I've been married for 13 years and have three wonderful children. My husband and I disagree on important things, like parenting (I think he's overly harsh and lacks empathy; he thinks I'm overly permissive and over-empathize).
I dread being at home when he’s there. I hate the way he interacts with the kids; it’s like living with a grumpy old man.
That behaviour overpowers his positive contributions to our family - of which there are many.
I'm at the end of my rope, but stay to keep the family unit and finances intact. I try to be positive and supportive but do challenge him when I think he's being too hard on the kids.
He's overly critical of them and of others in general. I feel angry with him more often than not. I think about divorce everyday - the love and companionship is gone. I've been to counseling. He went once and decided the counselor was a man-hating idiot. What now?
Stymied and Stuck
You swing between extremes – you “dread” going home, yet consider he’s made “many positive contributions.”
You need to translate your meanings to be clear and honest with yourself. To me, it sounds like he’s a great provider but you can’t stand him.
If this is an accurate, if cold, summary, then you’ve made yourself stuck by choice.
Keeping family “intact,” where the kids are constantly being criticized without empathy, is a set-up for later unhappiness, too.
One likely result is that they’ll grow up and model his ways (which you’ll also hate). Or, they’ll lack self-confidence into adulthood.
As for keeping finances intact, the cost to your life is pretty high. Talk to a lawyer.
I’m one of five children. Our parents both worked long hours to support us and purchase a waterfront property. They built a house there with five bedrooms - room for extended family.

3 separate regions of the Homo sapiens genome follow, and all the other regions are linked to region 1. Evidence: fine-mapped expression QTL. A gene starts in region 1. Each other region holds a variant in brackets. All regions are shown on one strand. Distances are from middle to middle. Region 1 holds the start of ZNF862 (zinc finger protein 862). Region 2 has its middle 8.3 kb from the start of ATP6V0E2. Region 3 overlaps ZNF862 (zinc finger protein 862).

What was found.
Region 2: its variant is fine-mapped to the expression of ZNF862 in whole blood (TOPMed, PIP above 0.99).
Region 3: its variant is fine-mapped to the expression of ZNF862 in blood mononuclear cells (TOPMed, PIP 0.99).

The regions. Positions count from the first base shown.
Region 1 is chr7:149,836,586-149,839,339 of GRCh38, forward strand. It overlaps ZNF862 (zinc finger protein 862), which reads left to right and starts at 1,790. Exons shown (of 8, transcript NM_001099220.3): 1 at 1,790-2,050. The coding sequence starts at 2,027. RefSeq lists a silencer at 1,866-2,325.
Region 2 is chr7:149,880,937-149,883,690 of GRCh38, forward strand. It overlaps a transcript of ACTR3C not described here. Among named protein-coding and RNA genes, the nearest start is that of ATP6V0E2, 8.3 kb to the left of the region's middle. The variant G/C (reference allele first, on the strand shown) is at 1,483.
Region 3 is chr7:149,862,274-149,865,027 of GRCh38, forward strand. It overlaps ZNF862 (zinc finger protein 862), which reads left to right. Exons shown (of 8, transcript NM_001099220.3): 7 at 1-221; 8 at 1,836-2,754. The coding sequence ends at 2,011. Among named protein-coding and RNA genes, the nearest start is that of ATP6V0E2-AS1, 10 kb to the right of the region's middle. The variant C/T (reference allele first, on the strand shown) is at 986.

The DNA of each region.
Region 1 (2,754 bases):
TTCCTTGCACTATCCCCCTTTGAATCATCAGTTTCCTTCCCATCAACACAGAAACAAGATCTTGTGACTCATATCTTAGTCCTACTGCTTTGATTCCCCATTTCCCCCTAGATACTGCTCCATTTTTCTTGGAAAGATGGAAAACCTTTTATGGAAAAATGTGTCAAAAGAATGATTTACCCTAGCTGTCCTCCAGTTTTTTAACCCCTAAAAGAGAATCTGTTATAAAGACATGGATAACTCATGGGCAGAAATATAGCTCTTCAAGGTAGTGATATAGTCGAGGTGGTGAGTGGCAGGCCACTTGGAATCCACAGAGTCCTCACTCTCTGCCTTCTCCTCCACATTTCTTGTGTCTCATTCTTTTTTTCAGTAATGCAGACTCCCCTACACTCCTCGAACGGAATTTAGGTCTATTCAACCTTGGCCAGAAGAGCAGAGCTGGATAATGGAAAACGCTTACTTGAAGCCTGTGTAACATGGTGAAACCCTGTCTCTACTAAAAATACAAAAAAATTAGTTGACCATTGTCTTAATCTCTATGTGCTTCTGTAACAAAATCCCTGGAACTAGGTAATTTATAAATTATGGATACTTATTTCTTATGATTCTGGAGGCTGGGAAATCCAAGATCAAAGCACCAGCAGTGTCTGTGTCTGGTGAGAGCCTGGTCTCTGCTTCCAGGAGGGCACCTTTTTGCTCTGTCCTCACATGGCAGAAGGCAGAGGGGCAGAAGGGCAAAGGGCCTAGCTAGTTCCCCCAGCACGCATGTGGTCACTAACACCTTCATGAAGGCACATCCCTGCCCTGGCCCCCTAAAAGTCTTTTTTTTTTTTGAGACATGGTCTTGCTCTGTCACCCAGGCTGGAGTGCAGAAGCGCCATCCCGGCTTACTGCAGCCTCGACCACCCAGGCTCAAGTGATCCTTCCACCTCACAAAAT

On retiring, they made it their home. Our father died four years ago; our mother’s now in a retirement home suffering Alzheimer’s, and awaiting a nursing home bed.
My siblings and myself use the property to varying degrees, for recreational purposes. While there, we attend to maintaining the house and grounds.
One sibling and spouse are using Mother's bedroom to sleep in. I feel this shows a lack of respect. I’d expect her room to be used if all the others were occupied, but these two use it even when alone there.
Am I over-reacting? I’ve expressed how I feel, but they don’t “get” it. It’s not the only comfortable bed in the place.
Should that room be off-limits to overnight guests? If so, how to handle this without starting World War III?
On the facts, you are overreacting, since all bedrooms would be used when the place is full, and there was no pre-stated “rule” about not using it.
However, your feelings are natural. You’re grieving the loss of a family era, and the decline of your remaining parent.
There’s no need for WWIII, so long as your next approach is very tactful. First, be open that your emotions were at play, given Mom’s condition and nursing-home future.
Then, canvass all the siblings through one copied note or a meeting, with thoughtful (non-accusatory) questions about use of the cottage:
Example: Should Mom’s room be undisturbed unless there’s a gang, and then only occupied by adult siblings, not grandchildren? Should use of rooms be rotated to try to keep wear and tear happening evenly?
Accept the majority opinion.
FEEDBACK To the woman grieving the loss of her beloved pet goat (Oct. 26):
Reader –“Your father-in-law thought he was doing the right thing by replacing your pet with new ones. I've raised five goats for 14 years. Most people don't understand what these wonderful, smart, loving animals bring to your life.
“The fact that he bought two is a good thing. They are herding animals and they need company.
“I was beside myself when a similar same incident happened. Two dogs killed one of mine because their owner didn’t take proper precautions. Later, he couldn’t understand why I’d grieve over a goat.
“He told me that if the dogs got loose again, I was to shoot them. NO! I’m an animal lover. It wasn't their fault.
“Time is a great healer. Ellie's suggestion to direct your time to two animals who only want your love, will again bring joy to your life.”
Tip of the day:
Be honest and clear about why you’re weighing divorce against staying unhappy.